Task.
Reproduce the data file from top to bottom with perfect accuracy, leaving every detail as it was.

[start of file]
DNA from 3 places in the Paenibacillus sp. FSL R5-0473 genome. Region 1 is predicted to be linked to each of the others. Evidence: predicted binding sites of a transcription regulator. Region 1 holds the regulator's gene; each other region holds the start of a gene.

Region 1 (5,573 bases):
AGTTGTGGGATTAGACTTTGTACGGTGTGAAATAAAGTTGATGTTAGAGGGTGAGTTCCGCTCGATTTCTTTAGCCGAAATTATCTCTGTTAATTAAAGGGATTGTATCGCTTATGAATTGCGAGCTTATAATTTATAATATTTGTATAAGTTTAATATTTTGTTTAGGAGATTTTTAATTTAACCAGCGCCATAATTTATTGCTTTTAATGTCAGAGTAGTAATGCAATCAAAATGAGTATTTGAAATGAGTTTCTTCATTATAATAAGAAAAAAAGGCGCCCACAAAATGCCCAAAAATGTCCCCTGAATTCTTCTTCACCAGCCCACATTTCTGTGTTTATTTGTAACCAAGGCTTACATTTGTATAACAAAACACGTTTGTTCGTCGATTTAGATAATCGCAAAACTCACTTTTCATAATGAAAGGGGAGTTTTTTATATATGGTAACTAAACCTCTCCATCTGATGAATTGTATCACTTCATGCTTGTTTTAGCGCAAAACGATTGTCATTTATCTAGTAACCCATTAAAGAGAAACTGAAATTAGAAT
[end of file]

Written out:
DNA from 3 places in the Paenibacillus sp. FSL R5-0473 genome. Region 1 is predicted to be linked to each of the others. Evidence: predicted binding sites of a transcription regulator. Region 1 holds the regulator's gene; each other region holds the start of a gene.

Region 1 (5,573 bases):
AGTTGTGGGATTAGACTTTGTACGGTGTGAAATAAAGTTGATGTTAGAGGGTGAGTTCCGCTCGATTTCTTTAGCCGAAATTATCTCTGTTAATTAAAGGGATTGTATCGCTTATGAATTGCGAGCTTATAATTTATAATATTTGTATAAGTTTAATATTTTGTTTAGGAGATTTTTAATTTAACCAGCGCCATAATTTATTGCTTTTAATGTCAGAGTAGTAATGCAATCAAAATGAGTATTTGAAATGAGTTTCTTCATTATAATAAGAAAAAAAGGCGCCCACAAAATGCCCAAAAATGTCCCCTGAATTCTTCTTCACCAGCCCACATTTCTGTGTTTATTTGTAACCAAGGCTTACATTTGTATAACAAAACACGTTTGTTCGTCGATTTAGATAATCGCAAAACTCACTTTTCATAATGAAAGGGGAGTTTTTTATATATGGTAACTAAACCTCTCCATCTGATGAATTGTATCACTTCATGCTTGTTTTAGCGCAAAACGATTGTCATTTATCTAGTAACCCATTAAAGAGAAACTGAAATTAGAAT